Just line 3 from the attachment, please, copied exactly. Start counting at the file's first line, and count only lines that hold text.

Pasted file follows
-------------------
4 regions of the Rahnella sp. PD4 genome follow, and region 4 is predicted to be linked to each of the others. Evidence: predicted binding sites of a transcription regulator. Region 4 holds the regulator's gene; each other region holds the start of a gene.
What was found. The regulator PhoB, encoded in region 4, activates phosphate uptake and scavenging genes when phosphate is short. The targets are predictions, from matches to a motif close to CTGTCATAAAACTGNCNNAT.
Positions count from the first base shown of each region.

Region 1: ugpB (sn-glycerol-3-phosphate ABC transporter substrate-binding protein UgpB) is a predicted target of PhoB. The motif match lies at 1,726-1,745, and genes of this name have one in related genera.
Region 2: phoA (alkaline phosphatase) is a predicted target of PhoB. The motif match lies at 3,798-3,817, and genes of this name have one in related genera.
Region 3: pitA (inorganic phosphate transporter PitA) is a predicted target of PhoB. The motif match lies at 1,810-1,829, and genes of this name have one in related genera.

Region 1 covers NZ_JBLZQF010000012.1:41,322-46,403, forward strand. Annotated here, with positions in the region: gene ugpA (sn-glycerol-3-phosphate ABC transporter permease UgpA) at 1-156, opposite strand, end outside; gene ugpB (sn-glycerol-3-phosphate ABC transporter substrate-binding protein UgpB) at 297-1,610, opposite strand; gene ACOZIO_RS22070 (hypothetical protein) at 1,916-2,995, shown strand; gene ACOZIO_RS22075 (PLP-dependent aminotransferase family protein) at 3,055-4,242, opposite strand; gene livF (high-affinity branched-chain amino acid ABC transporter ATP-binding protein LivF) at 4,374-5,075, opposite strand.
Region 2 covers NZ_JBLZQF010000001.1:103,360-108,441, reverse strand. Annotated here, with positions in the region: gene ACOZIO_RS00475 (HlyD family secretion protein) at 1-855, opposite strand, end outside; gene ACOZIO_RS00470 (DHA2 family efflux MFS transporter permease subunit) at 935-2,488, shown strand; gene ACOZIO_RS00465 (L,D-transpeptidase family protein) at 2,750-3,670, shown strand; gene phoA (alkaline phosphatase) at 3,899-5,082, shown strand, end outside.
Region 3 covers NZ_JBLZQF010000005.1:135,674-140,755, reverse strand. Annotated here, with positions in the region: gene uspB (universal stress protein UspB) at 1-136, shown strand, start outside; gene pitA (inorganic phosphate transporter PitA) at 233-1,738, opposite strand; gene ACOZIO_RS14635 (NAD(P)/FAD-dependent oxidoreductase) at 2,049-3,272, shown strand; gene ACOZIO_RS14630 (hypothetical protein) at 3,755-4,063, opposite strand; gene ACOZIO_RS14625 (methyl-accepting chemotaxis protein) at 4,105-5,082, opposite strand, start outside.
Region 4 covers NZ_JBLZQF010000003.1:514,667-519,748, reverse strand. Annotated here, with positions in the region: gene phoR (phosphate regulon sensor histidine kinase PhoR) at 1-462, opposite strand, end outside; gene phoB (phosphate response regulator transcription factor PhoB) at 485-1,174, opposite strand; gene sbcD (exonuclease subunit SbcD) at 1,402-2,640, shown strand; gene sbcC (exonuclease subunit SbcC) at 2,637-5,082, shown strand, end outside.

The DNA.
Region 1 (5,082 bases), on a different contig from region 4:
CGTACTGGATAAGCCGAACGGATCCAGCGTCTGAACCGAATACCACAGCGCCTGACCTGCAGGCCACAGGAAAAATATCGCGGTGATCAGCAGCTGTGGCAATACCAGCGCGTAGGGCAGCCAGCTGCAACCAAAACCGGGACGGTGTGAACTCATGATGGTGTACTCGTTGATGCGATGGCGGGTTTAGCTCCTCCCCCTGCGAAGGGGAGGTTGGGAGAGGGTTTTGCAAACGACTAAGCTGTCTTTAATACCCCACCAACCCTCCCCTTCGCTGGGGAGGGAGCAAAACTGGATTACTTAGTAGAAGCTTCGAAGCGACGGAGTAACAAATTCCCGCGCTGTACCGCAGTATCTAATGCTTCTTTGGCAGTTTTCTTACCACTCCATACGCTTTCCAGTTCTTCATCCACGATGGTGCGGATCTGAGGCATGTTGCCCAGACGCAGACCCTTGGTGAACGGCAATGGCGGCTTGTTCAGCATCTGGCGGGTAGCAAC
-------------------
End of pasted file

Positions count from the first base shown of each region.